Does the rescue you work with allow you to make the decision to put down the dog? Around here, the dog "belongs" to the rescue. They have the final decision whether or not to put the dog down.
It sounds like you need a very experienced dog trainer for him.
Rescues are not like puppies that come with a blank slate. They usually come with severe emotion/behavior problems. I think a competent trainer could "fix" him. Even a change in environment might help. It sounds like he is spending a considerable amount of time in your room or being crated.
If your previous dog had aggression issues, I would think there is something you are doing as a dog owner that might be contributing to this. I haven't seen you handle the dog, I don't know how you discipline (or don't discipline the dog) but I've seen plenty of owners with supposedly "vicious" horses that were making mistakes contributing to the behavior.
If you are going to continue to rescue "problem" dogs, you need to find a competent trainer to help you with these issues! Aggression is common in dogs (they are predators remember), and you will face these types of issues again!
Watch this trainer deal with aggressive dogs (notice how much the first dog improves by the end of the video).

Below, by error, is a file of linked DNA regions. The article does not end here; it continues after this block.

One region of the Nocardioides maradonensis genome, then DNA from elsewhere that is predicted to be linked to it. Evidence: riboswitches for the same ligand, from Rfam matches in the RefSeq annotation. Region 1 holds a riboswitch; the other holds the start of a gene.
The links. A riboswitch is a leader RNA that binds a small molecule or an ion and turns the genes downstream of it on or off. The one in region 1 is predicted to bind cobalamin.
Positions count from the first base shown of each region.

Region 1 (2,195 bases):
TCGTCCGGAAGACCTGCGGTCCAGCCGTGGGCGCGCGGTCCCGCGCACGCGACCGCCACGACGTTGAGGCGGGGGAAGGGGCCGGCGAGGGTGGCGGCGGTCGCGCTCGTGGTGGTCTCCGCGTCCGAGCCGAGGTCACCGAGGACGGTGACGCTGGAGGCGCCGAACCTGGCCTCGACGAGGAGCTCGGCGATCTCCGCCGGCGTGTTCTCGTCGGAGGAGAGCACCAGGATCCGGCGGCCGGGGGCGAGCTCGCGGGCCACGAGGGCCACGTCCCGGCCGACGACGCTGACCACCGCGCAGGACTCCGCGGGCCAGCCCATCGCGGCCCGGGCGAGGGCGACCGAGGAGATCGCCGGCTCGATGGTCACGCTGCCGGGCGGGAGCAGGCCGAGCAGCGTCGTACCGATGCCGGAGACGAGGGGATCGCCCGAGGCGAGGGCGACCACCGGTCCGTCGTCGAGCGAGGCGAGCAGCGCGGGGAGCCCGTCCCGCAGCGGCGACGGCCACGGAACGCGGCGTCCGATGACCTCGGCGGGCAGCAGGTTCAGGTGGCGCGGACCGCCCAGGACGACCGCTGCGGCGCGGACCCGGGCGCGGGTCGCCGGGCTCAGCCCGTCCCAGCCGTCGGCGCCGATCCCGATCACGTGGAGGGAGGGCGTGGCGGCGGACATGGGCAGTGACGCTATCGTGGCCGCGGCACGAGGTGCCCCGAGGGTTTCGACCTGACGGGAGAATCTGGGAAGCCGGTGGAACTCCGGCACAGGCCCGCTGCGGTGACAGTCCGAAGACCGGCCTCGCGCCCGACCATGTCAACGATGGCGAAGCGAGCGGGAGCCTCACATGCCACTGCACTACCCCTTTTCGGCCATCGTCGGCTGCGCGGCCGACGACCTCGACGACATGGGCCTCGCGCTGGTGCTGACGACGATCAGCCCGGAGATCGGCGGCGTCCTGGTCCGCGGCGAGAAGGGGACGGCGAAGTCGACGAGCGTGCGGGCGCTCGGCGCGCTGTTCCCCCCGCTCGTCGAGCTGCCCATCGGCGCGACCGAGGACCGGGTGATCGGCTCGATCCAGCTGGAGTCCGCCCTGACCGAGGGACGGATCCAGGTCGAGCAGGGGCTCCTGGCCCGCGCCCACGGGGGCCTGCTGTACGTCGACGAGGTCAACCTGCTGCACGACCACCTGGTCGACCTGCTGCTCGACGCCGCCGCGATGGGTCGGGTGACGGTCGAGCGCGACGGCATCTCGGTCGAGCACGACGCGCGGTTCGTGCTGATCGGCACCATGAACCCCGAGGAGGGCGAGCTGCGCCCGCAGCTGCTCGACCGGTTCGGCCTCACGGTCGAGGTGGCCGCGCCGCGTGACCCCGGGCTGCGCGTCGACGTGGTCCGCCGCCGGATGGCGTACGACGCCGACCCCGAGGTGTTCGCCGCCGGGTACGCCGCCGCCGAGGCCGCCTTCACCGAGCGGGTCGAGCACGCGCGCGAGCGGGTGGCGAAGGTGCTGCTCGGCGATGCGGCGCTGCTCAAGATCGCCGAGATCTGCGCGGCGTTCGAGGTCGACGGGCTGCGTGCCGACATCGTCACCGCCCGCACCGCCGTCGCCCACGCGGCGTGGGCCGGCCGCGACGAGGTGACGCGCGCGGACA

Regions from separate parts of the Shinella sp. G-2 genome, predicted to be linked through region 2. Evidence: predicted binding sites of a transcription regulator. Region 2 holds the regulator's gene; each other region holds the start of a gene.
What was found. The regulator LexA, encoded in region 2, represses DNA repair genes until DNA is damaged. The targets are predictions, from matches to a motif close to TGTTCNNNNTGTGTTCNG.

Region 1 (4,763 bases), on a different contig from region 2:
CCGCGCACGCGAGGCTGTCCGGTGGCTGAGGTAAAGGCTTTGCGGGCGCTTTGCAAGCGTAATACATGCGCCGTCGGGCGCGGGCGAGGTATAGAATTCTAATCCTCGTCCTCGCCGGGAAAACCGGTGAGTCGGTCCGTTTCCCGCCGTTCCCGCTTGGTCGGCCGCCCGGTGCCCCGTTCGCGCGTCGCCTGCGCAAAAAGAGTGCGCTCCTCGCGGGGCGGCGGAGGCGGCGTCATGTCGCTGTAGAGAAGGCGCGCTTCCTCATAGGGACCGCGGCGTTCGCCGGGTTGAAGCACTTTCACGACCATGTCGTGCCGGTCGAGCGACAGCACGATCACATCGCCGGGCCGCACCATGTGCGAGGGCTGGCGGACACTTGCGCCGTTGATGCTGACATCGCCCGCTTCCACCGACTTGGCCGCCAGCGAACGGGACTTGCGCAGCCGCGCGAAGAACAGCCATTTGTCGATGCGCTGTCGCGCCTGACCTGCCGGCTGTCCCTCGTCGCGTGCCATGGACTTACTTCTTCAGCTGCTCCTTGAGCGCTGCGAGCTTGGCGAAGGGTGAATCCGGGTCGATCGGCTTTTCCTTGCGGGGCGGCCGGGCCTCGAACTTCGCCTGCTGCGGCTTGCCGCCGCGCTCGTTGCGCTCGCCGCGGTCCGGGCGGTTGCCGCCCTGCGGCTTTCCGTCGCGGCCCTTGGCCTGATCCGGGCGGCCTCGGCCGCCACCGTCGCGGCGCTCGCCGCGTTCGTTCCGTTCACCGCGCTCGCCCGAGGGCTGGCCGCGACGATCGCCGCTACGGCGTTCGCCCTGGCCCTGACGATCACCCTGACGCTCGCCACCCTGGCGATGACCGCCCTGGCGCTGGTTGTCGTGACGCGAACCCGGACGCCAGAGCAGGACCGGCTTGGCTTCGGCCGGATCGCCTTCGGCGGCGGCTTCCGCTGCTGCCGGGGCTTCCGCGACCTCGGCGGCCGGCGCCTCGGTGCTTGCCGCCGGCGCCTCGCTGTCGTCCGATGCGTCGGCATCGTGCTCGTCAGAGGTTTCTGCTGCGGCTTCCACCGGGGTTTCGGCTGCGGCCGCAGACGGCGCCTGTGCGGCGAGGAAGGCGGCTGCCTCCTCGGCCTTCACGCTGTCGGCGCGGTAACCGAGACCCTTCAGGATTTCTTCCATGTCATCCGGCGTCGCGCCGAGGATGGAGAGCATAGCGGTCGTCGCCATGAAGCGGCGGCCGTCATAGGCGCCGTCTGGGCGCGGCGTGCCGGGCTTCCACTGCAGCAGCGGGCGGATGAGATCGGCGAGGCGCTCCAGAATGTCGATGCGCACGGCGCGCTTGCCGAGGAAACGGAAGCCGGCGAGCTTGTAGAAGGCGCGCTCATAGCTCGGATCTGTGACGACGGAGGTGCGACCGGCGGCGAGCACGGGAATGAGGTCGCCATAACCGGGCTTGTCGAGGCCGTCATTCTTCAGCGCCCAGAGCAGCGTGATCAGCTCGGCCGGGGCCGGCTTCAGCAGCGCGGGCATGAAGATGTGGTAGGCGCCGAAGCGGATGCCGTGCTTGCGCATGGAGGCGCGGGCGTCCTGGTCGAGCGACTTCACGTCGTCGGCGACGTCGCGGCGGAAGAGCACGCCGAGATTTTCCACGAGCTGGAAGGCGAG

If a territorially aggressive dog is allowed to threaten visitors and they subsequently retreat, the dog will see their withdrawal as a reward for aggressive responding. This will cause the unwanted behavior to escalate.
An article on territorial aggression: TERRITORIAL AGGRESSION DIRECTED TOWARD VISITORS
Quite frankly, I think you are out of your depth with this dog. It does not sound like you have the training knowledge or resources to deal with this behavior. If you do not want to put the dog down, there are a few things you can do: 1) enlist the help of a trainer 2) get the dog neutered and 3) start dog obedience classes weekly and 4) work that dog hard! Sitting in a crate all day gives the dog plenty of frustration/energy build up. A 20 minute walk around the block is not enough. He needs 2 hours of exercise a day...
I might be tempted to start hitting people if I was locked up in a jail cell all day for no reason. Any animal that is locked up/crated/stalled is not a happy animal. Some handle it better than others, but being crated is extremely stressful, and as that stress builds so does the dogs aggression.
The stallion at my barn took a chunk out of the barn owner the other day... Too much energy from being stalled, not enough turn out, high testosterone levels... Should we put him down too?
Unfortunately this is not a "natural environment" for a dog. I bet you would have a different animal if you gave the dog 10 acres to run on in a pack with other dogs. If he showed "territorial behavior" the pack leader would put him in his place.
Obviously this dog is not going to be good with children, but there are plenty of farmers where I live who would desire a dog like him!
I think you need to take a close look at how you are managing these foster dogs of yours. It doesn't sound like a natural environment for them... Maybe in the future you need to stick to small house dogs. Big dogs need a job, with lots of miles to run! Small dogs are easier to wear out. I still hate the idea of crating. The dog only gets a few hours to move around, then it is bed time.